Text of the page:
Via Torino Shoping


General informations

An important link between Piazza Duomo and the Canal Quarter (Navigli), Via Torino is one of the oldest streets in Milan with a long commercial tradition. Over the last centuries there have been important laboratories and workshops, the traces of which can now be seen in some of the adjacent streets such as Via Orefici, Via Spadari and Via Speronari. It was in 1859 that the street took its present name. It was enlarged and some buildings were replaced; Over the years, the appearance of Via Torino underwent many changes following the urban development and style trends of the city of Milan. It still retains its commercial vocation today and is considered thanks to its strategic position and its many showcases,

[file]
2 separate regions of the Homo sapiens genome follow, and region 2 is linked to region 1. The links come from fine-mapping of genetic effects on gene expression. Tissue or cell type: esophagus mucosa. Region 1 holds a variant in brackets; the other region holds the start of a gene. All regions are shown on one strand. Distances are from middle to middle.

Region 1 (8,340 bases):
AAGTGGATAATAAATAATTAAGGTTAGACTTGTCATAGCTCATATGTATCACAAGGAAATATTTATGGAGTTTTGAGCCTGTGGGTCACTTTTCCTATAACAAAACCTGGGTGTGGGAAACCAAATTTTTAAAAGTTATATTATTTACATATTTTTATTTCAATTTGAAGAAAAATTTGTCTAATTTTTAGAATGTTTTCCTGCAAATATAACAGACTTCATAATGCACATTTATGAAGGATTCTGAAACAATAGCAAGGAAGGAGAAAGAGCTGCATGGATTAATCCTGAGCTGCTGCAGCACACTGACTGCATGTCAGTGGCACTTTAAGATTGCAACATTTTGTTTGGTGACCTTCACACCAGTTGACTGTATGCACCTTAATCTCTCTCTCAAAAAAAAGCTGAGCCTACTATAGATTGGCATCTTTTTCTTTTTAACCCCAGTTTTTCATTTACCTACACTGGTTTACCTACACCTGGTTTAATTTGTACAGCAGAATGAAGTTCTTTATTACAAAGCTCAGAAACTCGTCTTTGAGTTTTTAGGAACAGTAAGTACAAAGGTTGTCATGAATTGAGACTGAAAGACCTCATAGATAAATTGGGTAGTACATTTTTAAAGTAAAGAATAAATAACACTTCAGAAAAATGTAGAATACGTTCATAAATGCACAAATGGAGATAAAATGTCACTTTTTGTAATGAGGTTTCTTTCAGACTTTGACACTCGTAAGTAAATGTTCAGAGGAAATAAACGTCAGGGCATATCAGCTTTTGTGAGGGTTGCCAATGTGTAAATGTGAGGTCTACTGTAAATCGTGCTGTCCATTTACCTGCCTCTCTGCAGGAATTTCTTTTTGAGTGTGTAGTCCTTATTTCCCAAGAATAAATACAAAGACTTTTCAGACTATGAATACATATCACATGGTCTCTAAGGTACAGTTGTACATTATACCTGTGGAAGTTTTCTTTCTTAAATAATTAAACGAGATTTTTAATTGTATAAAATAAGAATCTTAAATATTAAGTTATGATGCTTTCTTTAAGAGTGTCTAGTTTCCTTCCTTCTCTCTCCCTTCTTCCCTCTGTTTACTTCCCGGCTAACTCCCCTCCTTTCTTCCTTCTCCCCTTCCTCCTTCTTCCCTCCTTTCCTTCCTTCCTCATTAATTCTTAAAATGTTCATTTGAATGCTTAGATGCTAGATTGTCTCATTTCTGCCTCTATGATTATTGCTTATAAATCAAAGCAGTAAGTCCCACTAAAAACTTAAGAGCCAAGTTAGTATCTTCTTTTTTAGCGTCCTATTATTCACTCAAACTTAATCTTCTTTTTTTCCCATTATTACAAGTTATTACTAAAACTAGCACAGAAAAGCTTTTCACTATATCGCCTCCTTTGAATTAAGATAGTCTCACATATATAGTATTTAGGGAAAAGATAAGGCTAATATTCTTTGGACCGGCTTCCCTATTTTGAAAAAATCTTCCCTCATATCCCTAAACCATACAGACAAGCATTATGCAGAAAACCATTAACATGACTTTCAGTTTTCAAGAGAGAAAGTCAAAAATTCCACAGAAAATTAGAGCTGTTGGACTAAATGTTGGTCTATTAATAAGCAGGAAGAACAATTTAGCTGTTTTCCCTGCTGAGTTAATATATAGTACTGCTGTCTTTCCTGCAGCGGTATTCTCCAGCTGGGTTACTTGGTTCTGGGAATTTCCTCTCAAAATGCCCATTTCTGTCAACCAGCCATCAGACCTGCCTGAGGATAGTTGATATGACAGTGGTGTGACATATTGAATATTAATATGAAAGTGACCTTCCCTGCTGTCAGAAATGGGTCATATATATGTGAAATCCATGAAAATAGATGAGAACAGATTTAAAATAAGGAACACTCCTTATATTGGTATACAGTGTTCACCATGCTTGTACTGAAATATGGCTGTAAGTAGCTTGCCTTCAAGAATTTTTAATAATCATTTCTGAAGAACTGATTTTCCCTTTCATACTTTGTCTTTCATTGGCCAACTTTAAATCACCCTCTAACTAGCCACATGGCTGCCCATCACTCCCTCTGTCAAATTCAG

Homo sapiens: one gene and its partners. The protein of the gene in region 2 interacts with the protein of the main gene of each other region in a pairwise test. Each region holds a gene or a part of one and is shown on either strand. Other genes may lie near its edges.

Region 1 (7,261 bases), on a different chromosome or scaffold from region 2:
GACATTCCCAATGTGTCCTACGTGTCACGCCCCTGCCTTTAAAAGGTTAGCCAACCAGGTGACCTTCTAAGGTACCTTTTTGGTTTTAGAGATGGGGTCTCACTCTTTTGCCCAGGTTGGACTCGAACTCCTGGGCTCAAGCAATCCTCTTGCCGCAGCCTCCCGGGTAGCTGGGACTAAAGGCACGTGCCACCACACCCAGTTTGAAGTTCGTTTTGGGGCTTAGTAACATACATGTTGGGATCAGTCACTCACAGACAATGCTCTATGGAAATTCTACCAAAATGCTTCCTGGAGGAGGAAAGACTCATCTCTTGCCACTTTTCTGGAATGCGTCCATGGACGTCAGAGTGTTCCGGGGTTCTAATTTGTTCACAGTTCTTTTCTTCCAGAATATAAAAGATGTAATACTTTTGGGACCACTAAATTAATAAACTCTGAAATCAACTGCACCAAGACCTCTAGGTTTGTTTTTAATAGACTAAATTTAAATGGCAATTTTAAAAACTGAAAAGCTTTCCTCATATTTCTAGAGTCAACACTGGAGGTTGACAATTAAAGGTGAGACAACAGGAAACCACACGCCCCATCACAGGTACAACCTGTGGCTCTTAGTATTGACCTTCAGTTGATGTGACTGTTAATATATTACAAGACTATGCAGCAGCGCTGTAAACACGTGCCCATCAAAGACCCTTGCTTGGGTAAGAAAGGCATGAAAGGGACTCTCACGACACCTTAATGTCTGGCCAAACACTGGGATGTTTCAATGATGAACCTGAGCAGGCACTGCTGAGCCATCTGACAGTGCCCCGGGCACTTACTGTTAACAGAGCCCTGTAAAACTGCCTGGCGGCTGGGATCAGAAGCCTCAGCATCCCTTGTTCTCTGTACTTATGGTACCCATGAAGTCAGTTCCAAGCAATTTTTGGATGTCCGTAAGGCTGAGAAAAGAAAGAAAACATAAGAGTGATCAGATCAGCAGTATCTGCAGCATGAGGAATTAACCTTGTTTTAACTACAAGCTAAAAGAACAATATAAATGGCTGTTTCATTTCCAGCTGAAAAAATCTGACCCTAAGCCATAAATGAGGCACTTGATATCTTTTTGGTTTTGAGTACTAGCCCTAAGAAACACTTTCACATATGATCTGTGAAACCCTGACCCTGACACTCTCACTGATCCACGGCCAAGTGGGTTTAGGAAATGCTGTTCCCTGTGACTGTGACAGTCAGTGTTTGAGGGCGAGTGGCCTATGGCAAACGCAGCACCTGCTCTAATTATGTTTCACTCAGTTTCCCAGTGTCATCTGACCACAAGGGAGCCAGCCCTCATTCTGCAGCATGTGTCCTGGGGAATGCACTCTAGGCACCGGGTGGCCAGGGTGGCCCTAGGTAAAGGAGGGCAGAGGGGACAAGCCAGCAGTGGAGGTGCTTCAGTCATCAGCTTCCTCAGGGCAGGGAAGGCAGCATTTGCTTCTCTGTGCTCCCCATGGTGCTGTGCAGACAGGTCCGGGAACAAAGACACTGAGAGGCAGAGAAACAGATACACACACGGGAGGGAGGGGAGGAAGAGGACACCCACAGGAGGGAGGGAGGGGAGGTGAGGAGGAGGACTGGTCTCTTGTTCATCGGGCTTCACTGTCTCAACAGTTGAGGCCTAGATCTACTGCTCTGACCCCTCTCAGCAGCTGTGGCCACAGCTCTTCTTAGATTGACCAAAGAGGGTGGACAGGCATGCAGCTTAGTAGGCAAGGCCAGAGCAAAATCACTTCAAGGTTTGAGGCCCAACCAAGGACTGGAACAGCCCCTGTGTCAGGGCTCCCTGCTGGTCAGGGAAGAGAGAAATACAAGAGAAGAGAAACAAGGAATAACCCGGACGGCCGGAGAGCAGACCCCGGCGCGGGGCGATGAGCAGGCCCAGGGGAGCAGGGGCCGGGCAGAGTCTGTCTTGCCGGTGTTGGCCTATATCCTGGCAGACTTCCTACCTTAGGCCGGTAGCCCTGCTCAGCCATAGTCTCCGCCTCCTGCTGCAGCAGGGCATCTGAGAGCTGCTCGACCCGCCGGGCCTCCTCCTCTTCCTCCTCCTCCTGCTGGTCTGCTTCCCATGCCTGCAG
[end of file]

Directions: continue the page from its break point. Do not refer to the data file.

But in Via Torino, there are not only shops and workshops but also important historical and artistic monuments. Starting with the small jewel of the Renaissance, the Church of Santa Maria Presso San Satiro, whose façade is slightly older than the street, known for the trompe-l’œil created by Bramante, for its Romanesque bell tower For its beautiful interior finishes. Continuing towards Porta Ticinese, on the right is the Tempio Civico di San Sebastiano with its imposing cylindrical body. Built in 1576 as a vow made by the population for the end of an epidemic of plague, it was realized by Pellegrino Tibaldi. Inside are works of the Lombard school dating from the 18th to the 20th century. Also,

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